My House is a No Smocking Zone

nosmockingI have to tell you something that may get me kicked out of the South. Branded a traitor. Shunned from the sidewalks of Uptown. It’s a stance that causes more emotional debate amongst the contributors of this blog than any other. Here it is:

I don’t like smocking.

Okay, there is a big caveat here. I’m a boy mom. I have a feeling if I had girls instead, they’d have been rocking the bishops, whatever those are.

But jon jons are a big no no in my house, and I’m just not that into a boy in a bubble.

5764972439_69ee1241c5_bWhen the boys were almost two, we were approached by the owner of a local clothing store who wanted them to model for their next catalog. I was blinded by the prospect of fame and fortune for my little ones, so I agreed. But I cringed when I had to dress them for their photo. The little Peter Pan collared shirts were just a little too dainty for my taste, and the boys acted like I was choking them as I buttoned them up. I was relieved when I saw they were going to be modeling simple blue shortalls (or jon jons?) – I don’t know what they were called, but I was just happy that they weren’t smocked.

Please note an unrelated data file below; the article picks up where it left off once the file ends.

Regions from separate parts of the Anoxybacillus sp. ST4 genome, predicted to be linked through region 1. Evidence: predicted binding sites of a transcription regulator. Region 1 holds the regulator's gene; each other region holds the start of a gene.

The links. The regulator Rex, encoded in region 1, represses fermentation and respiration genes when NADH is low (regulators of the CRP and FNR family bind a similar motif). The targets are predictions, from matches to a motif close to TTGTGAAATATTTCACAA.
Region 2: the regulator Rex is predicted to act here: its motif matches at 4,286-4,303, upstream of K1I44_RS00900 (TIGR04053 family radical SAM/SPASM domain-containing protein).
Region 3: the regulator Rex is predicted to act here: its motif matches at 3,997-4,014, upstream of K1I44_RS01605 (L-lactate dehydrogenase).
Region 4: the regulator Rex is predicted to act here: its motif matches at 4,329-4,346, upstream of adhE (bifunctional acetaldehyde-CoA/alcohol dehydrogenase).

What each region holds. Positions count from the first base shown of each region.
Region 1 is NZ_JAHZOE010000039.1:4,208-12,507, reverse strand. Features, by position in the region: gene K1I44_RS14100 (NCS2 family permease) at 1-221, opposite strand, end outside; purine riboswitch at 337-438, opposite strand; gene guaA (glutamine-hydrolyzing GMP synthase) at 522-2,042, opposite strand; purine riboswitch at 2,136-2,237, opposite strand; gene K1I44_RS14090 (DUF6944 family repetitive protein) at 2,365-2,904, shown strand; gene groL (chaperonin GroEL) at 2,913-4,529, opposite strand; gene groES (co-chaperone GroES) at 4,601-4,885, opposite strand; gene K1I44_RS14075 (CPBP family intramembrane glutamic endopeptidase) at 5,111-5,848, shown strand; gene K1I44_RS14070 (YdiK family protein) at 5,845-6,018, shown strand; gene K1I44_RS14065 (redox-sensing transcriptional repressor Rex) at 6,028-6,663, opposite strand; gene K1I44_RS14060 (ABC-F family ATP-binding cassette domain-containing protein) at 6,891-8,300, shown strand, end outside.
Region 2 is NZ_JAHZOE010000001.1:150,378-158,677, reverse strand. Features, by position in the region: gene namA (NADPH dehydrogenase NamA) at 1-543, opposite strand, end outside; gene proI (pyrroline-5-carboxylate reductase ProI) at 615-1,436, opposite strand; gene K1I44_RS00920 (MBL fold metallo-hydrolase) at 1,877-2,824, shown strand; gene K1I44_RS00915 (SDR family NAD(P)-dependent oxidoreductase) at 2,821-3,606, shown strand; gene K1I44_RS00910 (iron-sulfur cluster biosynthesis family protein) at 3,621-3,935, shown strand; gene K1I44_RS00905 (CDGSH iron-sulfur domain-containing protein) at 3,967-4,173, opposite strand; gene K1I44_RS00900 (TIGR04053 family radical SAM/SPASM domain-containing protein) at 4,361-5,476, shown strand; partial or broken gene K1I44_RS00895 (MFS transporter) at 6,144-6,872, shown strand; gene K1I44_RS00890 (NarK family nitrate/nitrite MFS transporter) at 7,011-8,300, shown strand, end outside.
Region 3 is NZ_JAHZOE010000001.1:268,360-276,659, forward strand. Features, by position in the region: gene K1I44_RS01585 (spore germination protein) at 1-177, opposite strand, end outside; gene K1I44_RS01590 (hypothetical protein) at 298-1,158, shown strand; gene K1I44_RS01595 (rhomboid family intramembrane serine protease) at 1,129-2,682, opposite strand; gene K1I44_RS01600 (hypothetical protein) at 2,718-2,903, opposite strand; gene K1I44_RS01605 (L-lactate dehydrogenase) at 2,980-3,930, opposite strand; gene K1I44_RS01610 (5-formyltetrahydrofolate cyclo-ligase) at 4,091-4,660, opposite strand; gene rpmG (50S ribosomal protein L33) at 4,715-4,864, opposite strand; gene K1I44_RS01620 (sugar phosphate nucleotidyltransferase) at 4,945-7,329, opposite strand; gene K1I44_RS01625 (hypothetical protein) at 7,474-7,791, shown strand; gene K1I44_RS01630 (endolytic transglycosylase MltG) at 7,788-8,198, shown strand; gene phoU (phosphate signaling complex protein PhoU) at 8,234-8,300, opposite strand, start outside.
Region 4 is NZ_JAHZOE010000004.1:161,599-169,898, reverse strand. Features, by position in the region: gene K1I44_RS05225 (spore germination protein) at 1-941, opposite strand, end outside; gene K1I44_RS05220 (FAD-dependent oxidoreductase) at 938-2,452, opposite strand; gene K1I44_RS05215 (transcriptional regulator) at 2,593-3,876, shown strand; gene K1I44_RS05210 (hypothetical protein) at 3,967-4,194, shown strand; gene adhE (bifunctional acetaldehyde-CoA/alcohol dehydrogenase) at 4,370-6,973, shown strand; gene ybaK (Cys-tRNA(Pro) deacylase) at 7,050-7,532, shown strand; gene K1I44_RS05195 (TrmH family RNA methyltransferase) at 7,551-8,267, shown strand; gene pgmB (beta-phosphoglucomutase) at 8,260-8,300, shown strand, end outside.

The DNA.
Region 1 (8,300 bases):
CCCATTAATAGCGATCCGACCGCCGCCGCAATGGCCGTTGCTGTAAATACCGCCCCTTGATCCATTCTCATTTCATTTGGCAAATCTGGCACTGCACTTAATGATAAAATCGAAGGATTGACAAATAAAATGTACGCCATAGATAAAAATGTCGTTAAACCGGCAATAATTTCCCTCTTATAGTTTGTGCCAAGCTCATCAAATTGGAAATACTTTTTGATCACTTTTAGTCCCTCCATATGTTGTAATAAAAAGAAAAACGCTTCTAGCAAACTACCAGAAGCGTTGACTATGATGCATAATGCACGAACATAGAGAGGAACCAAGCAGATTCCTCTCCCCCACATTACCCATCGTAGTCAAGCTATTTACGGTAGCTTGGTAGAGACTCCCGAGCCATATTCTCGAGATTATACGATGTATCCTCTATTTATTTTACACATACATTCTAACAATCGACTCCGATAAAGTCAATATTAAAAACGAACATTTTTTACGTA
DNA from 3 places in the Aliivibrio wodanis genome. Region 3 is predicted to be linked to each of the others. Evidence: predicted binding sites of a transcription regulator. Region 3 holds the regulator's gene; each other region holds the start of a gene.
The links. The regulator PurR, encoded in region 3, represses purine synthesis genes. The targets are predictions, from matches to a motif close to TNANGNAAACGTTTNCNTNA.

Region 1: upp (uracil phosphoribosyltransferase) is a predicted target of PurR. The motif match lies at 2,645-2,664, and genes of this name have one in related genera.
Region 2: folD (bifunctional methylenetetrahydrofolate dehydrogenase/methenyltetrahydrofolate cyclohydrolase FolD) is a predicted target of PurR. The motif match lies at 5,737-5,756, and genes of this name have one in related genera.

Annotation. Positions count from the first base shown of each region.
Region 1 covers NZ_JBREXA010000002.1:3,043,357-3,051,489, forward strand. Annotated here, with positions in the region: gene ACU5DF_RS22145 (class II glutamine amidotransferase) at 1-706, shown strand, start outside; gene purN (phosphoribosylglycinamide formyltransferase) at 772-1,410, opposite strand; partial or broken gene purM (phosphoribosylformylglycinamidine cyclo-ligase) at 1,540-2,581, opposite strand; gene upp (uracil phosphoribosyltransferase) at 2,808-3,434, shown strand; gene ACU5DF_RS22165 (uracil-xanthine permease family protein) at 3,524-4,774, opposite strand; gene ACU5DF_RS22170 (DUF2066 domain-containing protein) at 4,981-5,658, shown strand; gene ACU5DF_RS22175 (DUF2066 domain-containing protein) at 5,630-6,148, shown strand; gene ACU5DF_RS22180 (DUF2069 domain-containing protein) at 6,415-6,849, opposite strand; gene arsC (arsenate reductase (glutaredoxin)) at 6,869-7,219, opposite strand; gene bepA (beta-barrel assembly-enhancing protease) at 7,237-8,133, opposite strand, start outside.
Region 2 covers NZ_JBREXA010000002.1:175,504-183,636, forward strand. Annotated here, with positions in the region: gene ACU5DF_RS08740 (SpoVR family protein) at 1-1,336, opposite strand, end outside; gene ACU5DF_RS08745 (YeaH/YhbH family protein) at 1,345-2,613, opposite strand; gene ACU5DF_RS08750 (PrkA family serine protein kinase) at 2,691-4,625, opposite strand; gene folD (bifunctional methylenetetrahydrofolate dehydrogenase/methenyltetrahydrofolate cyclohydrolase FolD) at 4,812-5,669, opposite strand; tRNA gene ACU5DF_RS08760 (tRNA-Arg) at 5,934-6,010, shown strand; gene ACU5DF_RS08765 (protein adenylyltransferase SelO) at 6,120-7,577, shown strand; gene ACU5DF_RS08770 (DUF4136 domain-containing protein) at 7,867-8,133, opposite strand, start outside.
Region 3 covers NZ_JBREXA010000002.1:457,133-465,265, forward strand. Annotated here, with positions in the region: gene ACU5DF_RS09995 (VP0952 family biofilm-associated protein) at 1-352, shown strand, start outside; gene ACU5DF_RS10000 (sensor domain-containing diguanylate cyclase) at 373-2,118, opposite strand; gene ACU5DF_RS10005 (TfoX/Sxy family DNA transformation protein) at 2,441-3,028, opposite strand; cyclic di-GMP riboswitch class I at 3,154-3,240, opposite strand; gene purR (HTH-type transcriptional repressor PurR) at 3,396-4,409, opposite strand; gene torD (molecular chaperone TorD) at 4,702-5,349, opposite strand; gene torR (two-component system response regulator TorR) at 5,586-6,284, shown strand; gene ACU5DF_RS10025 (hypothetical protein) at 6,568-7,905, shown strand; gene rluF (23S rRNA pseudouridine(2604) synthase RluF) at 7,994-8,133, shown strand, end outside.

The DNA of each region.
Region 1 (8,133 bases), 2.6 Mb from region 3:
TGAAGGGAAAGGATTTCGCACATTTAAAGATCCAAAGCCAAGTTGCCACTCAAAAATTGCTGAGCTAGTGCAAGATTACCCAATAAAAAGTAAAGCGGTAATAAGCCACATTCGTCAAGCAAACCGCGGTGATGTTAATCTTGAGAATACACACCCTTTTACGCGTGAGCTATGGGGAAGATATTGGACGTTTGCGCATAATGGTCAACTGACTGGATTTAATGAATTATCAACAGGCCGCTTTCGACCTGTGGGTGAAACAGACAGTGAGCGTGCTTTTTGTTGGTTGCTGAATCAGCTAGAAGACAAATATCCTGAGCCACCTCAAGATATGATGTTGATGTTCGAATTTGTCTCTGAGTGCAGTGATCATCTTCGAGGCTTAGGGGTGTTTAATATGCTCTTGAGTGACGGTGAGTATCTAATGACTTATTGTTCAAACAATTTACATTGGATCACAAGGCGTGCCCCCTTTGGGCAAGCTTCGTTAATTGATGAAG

I will admit, my little blonde boys looked passably adorable in the outfits, but I think their true feelings were shown in the photo that ultimately ran in the catalog. Of the three boys, one was frowning, and one was crying.

(Yes, that was the end of their modeling career.)

Karmic retribution came in the form of their payment: gift certificates to the store for an outfit for each of them!

photo by Eau Claire Photographics

Now, I don’t mean to sound judgmental here. I have lots of very dear friends of boys who love to dress their boys in smocked shortalls, and it didn’t bother me that they cringed at the sight of my guys in tiny jeans and button down shirts. I was flabbergasted when a close friend had a baby boy earlier this year, and at her shower, she was given monogrammed boxers. So he could wear them under his monogrammed gowns. With his monogrammed bonnet. Later, when I saw tiny little Hank all decked out (and in no doubt of his initials), I just wanted to stick him in a knit sleeper from Carter’s, but I respect my friend too much for that. Plus, I’d given all of our newborn clothes away already. But I love my friend, and no matter what he’s wearing, Hank is the sweetest, smiliest baby boy I know.

I think part of it is that I’ve never really felt like a typical Southern girl, even though I was born and raised in south Louisiana. So dressing my kids in a “Southern” way just doesn’t feel authentically me. Just like I don’t drink sweet tea, how I didn’t wear pearls on my wedding day, and how I can’t stand etoufee.